Purpose: To evaluate the change in sensory status and quality-of-life measures in adults with long-standing childhood-onset constant strabismus. Methods: Consecutive patients with childhood-onset, long-term constant strabismus were enrolled. Sensory status was examined with Bagolini striated glasses test and Worth 4-dot test. Stereopsis was tested with the Lang and TNO stereopsis tests. Quality of life was studied with 2 different questionnaires (Short Form Health Survey [SF-36] and the Amblyopia and Strabismus Questionnaire [A&SQ]), which patients completed before and 3 months after strabismus surgery. Results: A total of 20 patients (age range, 18-63 years) were included, 10 of whom were esotropic and 10 of whom were exotropic. Of these, 13 obtained a satisfactory postoperative alignment and demonstrated an increase of sensory status with Bagolini striated glasses. Six patients who demonstrated suppression preoperatively achieved fusion and stereopsis postoperatively. The mean score in all domains of the A&SQ improved significantly, particularly with regard to social contact and cosmesis (P = 0.00067), distance estimation (P = 0.000312), and visual disorientation (P = 0.004777). Similarly, the mean score in 7 of 8 areas in the SF-36 improved significantly, particularly with regard to physical function (P = 0.000564), general health (P = 0.002296), vitality (P = 0.002891), social function (P = 0.004234), and mental health (P = 0.000334). The overall mean score of both questionnaires improved in all patients with a satisfactory postoperative alignment and increase of sensory status. Conclusions: Surgical treatment of strabismus in adults with long-standing childhood-onset constant strabismus can result in patients feeling that their quality of life has improved and can restore binocular sensory function.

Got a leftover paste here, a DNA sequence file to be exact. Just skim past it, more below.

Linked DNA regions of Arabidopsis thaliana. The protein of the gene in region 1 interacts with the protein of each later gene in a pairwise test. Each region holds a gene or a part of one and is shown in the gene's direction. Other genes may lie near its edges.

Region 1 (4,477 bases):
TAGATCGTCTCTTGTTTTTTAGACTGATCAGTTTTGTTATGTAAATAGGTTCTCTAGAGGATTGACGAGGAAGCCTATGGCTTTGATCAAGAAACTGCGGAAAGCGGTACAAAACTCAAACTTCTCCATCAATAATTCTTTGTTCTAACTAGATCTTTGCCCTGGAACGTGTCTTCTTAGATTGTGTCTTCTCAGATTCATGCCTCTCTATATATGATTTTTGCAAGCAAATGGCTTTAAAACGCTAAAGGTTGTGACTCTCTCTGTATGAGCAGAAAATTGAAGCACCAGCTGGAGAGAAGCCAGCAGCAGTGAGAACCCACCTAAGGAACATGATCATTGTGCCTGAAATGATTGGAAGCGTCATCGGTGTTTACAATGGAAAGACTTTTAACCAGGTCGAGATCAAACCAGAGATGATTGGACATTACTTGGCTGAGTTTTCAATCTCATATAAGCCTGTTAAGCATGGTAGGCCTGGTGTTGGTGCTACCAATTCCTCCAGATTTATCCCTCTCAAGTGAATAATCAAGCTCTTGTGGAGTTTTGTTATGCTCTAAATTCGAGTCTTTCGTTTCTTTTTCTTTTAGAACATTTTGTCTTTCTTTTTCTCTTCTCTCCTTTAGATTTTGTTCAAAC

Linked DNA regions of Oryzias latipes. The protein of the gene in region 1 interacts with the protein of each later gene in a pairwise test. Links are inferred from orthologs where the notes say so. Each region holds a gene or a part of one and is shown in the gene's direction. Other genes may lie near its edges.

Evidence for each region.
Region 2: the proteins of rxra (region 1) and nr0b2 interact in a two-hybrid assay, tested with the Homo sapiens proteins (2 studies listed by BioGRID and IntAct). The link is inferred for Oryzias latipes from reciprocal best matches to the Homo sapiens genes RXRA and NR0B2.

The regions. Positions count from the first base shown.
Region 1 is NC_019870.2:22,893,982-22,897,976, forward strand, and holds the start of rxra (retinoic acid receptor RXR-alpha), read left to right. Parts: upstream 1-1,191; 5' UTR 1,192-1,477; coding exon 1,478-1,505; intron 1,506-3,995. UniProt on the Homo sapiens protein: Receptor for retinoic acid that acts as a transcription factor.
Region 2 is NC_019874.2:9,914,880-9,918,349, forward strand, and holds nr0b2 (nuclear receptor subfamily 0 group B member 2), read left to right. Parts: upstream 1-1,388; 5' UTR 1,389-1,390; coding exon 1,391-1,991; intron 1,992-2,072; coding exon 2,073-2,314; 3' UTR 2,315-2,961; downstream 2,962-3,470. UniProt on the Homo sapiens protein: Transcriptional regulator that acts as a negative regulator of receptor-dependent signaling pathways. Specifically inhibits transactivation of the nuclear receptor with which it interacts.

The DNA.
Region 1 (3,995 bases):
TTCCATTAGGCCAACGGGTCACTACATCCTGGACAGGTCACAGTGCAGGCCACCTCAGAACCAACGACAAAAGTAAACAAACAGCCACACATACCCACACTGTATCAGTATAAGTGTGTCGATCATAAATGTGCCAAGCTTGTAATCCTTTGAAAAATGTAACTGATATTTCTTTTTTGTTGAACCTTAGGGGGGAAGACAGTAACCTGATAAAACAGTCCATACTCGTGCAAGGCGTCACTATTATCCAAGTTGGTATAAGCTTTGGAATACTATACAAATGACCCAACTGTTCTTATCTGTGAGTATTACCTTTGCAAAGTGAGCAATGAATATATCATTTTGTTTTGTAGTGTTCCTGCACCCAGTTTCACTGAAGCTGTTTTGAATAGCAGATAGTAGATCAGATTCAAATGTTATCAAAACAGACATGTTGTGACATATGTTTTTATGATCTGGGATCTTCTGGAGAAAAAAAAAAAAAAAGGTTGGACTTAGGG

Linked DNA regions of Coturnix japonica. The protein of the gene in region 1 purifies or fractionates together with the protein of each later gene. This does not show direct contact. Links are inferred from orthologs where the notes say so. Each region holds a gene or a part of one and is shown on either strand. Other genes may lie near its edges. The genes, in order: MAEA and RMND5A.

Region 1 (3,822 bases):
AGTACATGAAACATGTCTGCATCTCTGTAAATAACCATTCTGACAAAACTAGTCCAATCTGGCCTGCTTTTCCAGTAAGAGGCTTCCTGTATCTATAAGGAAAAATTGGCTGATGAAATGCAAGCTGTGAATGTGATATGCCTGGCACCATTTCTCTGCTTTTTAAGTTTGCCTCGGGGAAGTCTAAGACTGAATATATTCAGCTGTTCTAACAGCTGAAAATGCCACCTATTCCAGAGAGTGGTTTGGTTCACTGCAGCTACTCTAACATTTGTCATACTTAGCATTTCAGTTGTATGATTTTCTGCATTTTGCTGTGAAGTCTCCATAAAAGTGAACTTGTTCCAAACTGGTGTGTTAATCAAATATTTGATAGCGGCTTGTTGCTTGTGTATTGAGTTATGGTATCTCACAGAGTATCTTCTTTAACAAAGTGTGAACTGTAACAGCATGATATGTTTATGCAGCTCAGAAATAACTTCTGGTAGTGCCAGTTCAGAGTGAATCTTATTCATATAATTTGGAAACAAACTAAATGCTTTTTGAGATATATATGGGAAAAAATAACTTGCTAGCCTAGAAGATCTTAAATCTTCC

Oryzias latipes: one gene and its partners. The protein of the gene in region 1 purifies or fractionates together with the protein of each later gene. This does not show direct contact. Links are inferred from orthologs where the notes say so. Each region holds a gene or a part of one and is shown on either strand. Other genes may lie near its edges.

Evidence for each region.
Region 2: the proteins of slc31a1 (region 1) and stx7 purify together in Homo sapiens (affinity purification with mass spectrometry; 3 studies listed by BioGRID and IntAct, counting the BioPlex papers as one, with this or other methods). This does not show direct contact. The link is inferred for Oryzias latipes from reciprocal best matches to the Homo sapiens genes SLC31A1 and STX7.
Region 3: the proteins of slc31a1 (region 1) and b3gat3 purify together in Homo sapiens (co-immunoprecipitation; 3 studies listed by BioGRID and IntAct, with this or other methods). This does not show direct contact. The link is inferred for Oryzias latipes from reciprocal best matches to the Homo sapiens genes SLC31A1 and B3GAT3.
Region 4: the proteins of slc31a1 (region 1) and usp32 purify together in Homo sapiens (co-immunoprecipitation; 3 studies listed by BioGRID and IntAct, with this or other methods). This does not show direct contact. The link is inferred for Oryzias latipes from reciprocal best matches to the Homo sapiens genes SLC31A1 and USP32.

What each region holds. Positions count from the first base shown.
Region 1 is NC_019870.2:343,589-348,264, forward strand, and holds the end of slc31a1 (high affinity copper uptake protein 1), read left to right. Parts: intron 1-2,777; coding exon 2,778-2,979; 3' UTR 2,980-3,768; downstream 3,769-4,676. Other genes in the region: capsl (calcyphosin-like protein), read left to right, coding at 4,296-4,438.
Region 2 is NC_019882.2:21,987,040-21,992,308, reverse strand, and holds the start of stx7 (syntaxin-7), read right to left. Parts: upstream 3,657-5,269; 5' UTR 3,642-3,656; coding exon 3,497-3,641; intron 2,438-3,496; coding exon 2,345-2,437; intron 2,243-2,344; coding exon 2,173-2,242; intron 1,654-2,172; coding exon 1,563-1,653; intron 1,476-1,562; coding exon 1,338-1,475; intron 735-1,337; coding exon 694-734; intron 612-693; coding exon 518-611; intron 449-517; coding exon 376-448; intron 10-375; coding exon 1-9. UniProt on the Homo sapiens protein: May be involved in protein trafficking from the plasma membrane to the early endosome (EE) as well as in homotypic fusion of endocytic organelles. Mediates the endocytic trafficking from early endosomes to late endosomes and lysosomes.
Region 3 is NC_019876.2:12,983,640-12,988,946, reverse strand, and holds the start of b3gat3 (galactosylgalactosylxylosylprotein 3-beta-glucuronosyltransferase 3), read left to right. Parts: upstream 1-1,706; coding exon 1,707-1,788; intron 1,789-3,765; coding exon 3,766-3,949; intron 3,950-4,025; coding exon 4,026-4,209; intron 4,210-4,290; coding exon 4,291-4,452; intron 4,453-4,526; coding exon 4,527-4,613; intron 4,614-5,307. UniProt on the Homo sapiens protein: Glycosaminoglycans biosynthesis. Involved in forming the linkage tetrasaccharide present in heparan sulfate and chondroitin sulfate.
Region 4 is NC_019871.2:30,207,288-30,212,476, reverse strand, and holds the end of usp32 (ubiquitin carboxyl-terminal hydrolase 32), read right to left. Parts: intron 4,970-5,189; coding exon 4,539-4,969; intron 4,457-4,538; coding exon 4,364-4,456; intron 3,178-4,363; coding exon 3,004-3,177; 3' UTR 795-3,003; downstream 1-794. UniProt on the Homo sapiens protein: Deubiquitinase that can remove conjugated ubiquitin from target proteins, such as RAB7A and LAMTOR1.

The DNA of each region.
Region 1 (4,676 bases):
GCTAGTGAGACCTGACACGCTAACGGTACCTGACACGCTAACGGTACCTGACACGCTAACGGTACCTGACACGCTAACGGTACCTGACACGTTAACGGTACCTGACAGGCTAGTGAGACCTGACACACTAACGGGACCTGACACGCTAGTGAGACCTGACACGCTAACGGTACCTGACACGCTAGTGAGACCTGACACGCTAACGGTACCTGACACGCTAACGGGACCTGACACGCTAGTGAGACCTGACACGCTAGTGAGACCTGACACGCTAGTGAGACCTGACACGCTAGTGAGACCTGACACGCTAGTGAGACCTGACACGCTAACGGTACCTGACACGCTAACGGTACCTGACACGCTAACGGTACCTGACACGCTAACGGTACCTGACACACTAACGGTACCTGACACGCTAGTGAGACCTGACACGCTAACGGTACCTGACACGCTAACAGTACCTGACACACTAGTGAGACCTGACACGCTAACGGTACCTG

ASJC Scopus subject areas
- Pediatrics, Perinatology, and Child Health